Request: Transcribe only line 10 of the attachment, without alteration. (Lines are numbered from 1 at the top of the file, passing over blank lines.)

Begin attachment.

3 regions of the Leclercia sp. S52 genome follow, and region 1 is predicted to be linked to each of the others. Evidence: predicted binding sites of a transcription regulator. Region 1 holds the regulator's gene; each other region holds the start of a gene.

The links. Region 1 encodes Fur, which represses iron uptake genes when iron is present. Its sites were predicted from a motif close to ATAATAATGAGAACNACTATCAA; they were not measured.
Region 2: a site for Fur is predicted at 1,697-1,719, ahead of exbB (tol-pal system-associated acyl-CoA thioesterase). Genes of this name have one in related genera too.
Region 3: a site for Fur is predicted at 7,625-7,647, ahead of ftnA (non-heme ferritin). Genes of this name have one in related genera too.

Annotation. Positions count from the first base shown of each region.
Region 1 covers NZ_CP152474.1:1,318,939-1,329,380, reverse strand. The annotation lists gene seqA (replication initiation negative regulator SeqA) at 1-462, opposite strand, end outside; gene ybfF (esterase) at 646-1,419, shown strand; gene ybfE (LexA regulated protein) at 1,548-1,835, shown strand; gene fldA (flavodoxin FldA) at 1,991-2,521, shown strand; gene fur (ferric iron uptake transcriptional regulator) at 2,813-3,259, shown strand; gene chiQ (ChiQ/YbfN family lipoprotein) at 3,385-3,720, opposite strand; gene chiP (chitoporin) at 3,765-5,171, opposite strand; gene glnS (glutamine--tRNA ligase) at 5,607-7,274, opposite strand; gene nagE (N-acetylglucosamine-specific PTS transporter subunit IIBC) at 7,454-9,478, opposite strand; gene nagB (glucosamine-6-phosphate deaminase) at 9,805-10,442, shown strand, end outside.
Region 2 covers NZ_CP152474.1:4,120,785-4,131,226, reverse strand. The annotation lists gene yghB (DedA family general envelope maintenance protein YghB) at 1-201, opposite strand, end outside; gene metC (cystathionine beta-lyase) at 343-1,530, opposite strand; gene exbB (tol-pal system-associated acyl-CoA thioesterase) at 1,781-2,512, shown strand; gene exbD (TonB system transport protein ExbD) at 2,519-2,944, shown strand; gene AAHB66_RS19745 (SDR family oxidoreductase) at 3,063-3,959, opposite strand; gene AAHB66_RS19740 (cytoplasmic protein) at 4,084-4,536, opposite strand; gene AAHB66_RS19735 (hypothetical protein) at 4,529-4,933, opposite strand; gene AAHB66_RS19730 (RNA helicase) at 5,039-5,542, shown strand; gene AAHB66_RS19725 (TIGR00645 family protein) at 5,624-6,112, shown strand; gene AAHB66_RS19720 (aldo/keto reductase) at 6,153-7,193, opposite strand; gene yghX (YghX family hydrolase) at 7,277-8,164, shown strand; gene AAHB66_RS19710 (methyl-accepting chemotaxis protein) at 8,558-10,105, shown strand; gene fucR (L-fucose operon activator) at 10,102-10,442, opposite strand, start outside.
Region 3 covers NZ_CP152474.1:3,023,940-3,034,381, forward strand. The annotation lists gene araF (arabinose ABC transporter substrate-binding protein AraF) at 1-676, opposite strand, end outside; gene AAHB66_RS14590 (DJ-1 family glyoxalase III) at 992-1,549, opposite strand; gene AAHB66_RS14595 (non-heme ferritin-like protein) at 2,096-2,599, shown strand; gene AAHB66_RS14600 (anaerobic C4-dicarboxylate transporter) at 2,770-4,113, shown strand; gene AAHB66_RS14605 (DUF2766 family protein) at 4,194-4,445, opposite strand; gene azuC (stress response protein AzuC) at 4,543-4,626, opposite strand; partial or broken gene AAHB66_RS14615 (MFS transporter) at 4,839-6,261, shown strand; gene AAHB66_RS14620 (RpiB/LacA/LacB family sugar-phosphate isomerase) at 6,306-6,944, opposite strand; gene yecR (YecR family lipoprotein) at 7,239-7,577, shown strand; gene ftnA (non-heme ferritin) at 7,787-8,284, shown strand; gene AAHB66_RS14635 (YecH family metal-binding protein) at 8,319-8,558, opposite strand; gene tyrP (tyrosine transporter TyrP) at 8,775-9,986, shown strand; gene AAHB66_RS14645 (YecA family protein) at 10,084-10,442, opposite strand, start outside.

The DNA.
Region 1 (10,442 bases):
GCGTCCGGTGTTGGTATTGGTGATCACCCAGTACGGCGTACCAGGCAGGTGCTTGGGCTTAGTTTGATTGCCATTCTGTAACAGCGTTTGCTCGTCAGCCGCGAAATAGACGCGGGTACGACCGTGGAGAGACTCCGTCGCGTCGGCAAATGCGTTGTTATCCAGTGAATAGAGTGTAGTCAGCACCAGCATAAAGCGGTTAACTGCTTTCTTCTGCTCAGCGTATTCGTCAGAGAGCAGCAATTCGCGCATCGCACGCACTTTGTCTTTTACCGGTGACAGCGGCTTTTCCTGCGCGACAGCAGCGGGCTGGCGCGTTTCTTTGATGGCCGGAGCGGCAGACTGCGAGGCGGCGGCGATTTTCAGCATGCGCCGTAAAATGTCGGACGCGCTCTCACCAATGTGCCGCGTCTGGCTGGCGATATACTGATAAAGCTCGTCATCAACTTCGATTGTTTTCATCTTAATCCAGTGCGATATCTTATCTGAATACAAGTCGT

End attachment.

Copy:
Region 1 (10,442 bases):